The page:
Employee engagement reconstructed

by Ilma

Most managers say engagement is a critical factor to their business success. What is it? How do you know if your employees are engaged?

Businesses with higher employee engagement rates tend to be more profitable and productive. Most managers say engagement is a critical factor to their business success. What is it? How do you know if your employees are engaged? 

The most common way to find out if your employees are engaged is to distribute employee engagement surveys. At some point, we’ve all answered or (at least) seen these questions:

  • How likely are you to recommend our company to your friends?

  • Do you feel aligned with the company goals?

  • Do you feel comfortable contributing ideas and opinions in our workplace?

  • Do you plan to be at this company two years from now?

  • Do you think the company cares about your physical and mental well-being?

There are certain concerns with this method of measuring engagement. 

Most people don’t like these types of surveys. Firstly, the questions are baked with positive bias. Therefore, employees either ignore them or answer ‘yes’ to everything to get them out of the way quickly. Secondly, unless the situation is really bad, people are unlikely to answer 'no' or express dissatisfaction. Why bite the hand that feeds you?

And here’s another issue. What happens if the results are worse than expected? Who does what? Recently, I heard one company stopped sending surveys because of bad results. Let’s sweep these surveys under the rug. It doesn’t hurt if you don’t see them, right?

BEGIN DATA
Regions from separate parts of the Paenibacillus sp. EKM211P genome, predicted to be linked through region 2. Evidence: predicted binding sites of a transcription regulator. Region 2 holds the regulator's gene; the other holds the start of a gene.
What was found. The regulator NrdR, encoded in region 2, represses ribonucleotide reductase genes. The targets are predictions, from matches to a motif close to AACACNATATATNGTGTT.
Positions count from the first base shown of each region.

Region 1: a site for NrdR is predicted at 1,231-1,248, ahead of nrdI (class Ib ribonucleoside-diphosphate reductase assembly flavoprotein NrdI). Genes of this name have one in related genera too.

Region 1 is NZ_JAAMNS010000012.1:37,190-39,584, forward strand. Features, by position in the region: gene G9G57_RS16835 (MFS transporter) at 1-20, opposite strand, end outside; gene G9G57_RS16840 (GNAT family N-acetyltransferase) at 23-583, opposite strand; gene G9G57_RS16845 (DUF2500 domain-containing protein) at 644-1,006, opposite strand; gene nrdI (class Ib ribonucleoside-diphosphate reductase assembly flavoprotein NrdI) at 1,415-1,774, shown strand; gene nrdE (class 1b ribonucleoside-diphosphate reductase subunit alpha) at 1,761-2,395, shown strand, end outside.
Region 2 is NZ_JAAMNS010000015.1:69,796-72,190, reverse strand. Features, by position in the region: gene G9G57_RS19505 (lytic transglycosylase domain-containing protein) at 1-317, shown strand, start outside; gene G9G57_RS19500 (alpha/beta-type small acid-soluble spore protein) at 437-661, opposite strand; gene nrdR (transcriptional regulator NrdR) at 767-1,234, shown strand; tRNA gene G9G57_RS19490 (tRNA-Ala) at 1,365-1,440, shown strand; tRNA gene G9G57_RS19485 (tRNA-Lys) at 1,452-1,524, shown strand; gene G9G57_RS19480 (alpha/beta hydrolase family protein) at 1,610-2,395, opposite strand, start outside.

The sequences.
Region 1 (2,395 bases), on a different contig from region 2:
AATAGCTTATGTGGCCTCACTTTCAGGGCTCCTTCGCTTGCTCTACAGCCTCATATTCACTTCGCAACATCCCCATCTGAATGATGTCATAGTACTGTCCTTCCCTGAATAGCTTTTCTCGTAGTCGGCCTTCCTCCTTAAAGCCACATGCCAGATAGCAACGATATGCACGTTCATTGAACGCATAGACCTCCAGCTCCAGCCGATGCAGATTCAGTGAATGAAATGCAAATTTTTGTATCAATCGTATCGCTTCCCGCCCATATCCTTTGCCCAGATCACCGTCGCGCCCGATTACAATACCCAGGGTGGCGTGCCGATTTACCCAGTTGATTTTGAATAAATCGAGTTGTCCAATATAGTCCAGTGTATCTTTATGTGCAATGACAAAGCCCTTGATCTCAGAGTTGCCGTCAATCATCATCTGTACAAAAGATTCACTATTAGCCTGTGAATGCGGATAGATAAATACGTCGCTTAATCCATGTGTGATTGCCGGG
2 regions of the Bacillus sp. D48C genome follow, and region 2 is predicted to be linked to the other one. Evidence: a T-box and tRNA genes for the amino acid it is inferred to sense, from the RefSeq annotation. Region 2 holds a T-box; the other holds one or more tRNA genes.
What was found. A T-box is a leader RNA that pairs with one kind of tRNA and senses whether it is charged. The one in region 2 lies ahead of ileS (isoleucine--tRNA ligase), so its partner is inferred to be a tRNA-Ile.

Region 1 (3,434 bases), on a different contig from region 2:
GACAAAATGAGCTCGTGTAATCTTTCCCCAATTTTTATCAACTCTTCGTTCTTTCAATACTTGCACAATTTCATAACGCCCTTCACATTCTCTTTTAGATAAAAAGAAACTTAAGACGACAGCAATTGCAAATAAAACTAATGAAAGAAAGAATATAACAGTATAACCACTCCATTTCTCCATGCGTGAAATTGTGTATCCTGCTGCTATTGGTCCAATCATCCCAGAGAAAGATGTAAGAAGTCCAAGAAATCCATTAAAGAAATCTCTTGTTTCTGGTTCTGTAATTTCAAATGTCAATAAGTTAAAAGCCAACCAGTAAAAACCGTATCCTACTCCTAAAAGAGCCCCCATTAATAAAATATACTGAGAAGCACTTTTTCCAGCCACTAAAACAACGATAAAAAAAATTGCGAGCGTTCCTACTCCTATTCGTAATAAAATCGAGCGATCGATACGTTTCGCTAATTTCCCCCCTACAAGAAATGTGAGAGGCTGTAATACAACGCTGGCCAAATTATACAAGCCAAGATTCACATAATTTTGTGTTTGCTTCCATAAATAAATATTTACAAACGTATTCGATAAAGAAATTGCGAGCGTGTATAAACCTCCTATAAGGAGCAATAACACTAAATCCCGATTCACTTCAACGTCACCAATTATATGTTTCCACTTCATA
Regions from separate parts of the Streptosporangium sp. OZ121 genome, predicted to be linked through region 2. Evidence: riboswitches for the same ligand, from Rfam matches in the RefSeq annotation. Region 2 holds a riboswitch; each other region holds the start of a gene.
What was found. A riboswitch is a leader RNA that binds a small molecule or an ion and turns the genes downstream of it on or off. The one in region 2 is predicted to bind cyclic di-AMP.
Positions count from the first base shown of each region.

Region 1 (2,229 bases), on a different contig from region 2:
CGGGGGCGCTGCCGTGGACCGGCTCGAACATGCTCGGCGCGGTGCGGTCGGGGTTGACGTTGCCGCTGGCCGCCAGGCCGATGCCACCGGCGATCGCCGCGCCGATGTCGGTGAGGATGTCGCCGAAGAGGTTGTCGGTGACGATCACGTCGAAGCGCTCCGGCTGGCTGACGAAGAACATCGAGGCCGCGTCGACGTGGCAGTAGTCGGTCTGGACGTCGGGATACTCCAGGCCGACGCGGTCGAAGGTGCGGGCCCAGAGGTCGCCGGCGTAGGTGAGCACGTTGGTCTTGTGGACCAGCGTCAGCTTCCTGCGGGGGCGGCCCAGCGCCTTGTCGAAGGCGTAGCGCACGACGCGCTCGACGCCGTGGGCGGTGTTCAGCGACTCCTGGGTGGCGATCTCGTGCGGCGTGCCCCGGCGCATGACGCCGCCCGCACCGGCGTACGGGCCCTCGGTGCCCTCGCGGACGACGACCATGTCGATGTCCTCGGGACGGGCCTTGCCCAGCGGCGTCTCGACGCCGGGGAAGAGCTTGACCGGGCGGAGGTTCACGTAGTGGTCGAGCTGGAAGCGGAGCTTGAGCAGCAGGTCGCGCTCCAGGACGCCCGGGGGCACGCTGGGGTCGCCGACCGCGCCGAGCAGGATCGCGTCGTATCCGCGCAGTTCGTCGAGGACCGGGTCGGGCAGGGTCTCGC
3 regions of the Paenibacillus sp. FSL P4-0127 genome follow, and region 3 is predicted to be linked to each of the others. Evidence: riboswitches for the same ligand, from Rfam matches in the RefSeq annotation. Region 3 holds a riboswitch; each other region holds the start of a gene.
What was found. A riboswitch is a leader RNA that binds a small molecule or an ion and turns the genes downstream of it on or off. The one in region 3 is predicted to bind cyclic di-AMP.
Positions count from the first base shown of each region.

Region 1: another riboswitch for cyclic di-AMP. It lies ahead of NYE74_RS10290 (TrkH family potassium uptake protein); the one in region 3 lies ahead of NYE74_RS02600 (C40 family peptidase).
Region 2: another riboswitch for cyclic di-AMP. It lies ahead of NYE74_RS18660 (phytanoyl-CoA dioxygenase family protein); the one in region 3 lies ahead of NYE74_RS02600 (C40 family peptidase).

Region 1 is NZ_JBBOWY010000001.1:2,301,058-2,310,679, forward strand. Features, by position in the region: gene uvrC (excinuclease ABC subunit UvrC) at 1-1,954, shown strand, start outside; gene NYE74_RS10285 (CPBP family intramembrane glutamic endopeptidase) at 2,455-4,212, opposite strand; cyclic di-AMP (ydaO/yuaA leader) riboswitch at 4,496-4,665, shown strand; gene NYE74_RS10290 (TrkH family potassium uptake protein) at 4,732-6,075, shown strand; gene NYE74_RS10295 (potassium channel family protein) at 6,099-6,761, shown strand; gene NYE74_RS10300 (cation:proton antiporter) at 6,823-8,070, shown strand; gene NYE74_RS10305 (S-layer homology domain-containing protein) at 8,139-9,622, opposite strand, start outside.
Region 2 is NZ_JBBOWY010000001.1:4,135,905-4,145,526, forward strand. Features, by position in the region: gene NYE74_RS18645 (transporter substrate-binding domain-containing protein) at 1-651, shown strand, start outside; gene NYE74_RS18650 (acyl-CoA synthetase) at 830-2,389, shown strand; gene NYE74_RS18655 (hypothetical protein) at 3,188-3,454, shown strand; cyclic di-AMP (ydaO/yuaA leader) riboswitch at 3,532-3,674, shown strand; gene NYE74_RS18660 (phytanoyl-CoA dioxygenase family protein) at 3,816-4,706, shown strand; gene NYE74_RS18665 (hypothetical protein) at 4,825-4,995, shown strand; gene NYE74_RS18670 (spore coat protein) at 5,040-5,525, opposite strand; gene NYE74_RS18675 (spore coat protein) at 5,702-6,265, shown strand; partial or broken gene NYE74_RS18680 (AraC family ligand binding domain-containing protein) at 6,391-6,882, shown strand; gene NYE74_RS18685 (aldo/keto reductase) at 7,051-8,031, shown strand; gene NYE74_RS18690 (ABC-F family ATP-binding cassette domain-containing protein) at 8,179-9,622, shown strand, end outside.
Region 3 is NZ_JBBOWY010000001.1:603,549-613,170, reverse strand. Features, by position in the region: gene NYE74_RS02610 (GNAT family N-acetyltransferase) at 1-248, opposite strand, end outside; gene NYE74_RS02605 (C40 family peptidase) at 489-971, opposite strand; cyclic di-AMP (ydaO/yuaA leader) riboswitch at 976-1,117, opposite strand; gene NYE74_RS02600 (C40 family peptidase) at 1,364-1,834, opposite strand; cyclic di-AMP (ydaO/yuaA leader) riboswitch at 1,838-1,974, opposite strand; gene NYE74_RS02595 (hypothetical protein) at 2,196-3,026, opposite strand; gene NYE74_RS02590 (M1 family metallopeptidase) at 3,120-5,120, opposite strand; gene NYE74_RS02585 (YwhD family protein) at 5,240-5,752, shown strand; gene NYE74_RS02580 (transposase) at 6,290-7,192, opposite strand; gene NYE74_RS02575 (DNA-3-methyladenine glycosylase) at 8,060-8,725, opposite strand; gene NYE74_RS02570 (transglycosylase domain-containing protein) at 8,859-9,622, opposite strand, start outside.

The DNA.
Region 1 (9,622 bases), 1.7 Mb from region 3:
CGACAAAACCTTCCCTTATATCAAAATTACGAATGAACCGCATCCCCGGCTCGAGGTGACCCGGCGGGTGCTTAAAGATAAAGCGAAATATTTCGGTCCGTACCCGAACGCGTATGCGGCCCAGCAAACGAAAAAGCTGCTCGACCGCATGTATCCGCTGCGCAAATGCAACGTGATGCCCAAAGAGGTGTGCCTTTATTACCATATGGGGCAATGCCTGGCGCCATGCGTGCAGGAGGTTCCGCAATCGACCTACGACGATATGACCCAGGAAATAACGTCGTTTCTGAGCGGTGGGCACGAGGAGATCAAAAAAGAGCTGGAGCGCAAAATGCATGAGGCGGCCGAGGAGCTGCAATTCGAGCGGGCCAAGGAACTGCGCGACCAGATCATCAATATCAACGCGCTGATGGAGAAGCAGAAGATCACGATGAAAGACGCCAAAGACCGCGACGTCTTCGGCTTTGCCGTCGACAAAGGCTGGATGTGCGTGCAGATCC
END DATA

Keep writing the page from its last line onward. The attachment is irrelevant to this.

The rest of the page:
Another way of measuring engagement is watching team behavior. For example, the HR department measures attendance rates at team events. The idea is that if you participate in a weekly trivia night, you are engaged. What if I prefer to do a great job and spend my evenings with my family? Does this mean I am not engaged enough? What about remote teams?

I believe that actions speak louder than words, but some team events are more about entertainment than engagement. We can’t make every team member engaged the way we see it. Therefore, it’s important to deconstruct engagement and focus on key drivers.

What is team engagement and what are the key drivers?  

‘Employee engagement is the degree to which employees invest their cognitive, emotional, and behavioral energies toward positive organizational outcomes.’

Engagement has three main components: 

  • An ongoing conversation with a manager who cares and mentors

  • Peer recognition

  • A sense of belonging

About 70% of a team's engagement is determined by the manager or team leader alone. HR departments should give managers tools to facilitate conversations with their team and empower members to connect and collaborate.

1. Communication with a manager

One study asked, what is the most important thing a manager or a company can do to help employees succeed? And 37% cited recognition as the most important method of support.

What can you do about it?

Encourage two-way communication between employees and managers instead of handing out disengaging one-way surveys compiled by HR departments. 

This is where asynchronous 1-on-1 comes in. HR departments can manage the frequency and questions each team answers. Managers simply reply with a coaching management style to communicate with their teams.